Listen, Follow Directions and Learn

I read recently in our local newspaper, The Times Herald, those schools and more specifically teachers are not doing enough to help students who show developmental delays to achieve to their potential. The irony of this article is it was not about helping preschool children or even early elementary school aged children, it was about helping college students who for one reason or another did not learn the material while moving through the K-12 grades. When people read articles or columns like this their reaction is, “why haven’t these students learned anything?” or “What’s wrong with these teachers, how could they pass these students if they have not learned the basic skills or concepts to pass?” The short answer is; stop blaming the teacher.

Most teachers by the end first month of school can identify those students who will be successful and those who will struggle, and those who will be failures no matter what is done to facilitate learning. The good teachers will bring those struggling students around and may even guide the failing student to some success, but no teacher can teach a student who does not know how to learn. Suzanne Doherty a physical science instructor at St. Clair County Community College noted students do not know how to study. Knowing how to study is just one component of knowing how to learn.

Knowing how to learn is the core for learning. At the center of knowing how to learn is attitude. Attitude is everything when it comes to learning. Attitude or disposition is the first step in knowing how to learn. Today’s classrooms are full of students who do not how to sit still, keep their eyes on the teacher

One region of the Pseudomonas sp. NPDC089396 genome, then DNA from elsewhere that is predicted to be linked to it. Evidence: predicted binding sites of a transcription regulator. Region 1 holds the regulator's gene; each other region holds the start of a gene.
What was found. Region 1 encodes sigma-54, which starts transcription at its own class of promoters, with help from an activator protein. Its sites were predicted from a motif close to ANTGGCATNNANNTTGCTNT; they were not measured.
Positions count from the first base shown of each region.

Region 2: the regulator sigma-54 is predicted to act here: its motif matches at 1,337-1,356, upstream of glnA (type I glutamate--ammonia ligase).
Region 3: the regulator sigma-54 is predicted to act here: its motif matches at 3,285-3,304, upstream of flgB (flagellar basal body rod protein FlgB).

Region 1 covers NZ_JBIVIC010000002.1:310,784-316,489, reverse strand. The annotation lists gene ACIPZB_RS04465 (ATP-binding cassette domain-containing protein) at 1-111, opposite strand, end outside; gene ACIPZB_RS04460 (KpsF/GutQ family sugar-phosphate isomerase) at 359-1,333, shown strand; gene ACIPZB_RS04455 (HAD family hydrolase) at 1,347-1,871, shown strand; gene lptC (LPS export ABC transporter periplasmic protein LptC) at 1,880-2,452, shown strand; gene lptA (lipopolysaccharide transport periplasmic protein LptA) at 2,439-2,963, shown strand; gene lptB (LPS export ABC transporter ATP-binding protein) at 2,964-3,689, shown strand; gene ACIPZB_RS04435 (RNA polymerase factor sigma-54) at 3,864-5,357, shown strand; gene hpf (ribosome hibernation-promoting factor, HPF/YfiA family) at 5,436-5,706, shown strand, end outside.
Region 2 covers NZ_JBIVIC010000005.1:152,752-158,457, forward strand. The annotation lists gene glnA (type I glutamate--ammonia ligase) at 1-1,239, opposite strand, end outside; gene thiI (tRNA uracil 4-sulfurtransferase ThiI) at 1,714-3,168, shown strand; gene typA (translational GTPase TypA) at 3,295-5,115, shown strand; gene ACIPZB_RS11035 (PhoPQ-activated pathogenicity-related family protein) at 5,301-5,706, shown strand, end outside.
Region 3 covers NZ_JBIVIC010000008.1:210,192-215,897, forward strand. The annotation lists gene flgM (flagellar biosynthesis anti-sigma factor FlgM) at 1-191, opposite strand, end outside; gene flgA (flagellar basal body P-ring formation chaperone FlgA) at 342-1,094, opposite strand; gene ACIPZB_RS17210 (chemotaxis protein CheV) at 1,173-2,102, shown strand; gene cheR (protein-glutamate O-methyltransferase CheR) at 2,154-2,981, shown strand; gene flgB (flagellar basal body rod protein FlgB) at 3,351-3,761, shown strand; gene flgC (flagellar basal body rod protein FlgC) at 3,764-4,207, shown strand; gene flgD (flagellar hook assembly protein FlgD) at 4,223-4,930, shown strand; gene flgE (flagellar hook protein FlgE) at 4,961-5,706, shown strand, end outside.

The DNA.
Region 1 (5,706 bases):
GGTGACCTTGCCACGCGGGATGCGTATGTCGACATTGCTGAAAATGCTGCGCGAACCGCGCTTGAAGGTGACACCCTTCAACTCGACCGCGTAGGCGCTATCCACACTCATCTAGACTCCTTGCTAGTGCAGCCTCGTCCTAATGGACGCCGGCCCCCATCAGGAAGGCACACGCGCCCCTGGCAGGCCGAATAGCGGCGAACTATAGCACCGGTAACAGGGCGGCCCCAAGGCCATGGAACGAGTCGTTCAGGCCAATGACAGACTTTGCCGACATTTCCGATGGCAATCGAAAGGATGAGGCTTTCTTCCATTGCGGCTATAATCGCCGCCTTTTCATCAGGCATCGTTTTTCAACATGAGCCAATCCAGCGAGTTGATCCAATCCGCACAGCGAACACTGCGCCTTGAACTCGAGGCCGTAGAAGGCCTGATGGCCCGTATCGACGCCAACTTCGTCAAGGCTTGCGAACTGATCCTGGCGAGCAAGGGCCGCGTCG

Students today either cannot or choose not to listen and follow directions, two skills necessary for any job in the future. Knowing how to listen is a basic behavior that should have been learned before entering school and for sure a skill mastered by the end of kindergarten. Students should be able to sit still in silence, looking at the teacher or other adult speaking. Too often the teacher has to stop teaching and reign in those disruptive students who have not learned this basic skill. Then the students fail to follow the next basic skill, following directions.

The ability to follow directions is at the very core of all learning. Listening with the intent to understand is the first step in following directions.  Beginning with simple one and two step directions students learn basic skills. As subject matter becomes more difficult students learn to master more complex directions. In my experience, the reason most students fail to follow directions is that did not listen.


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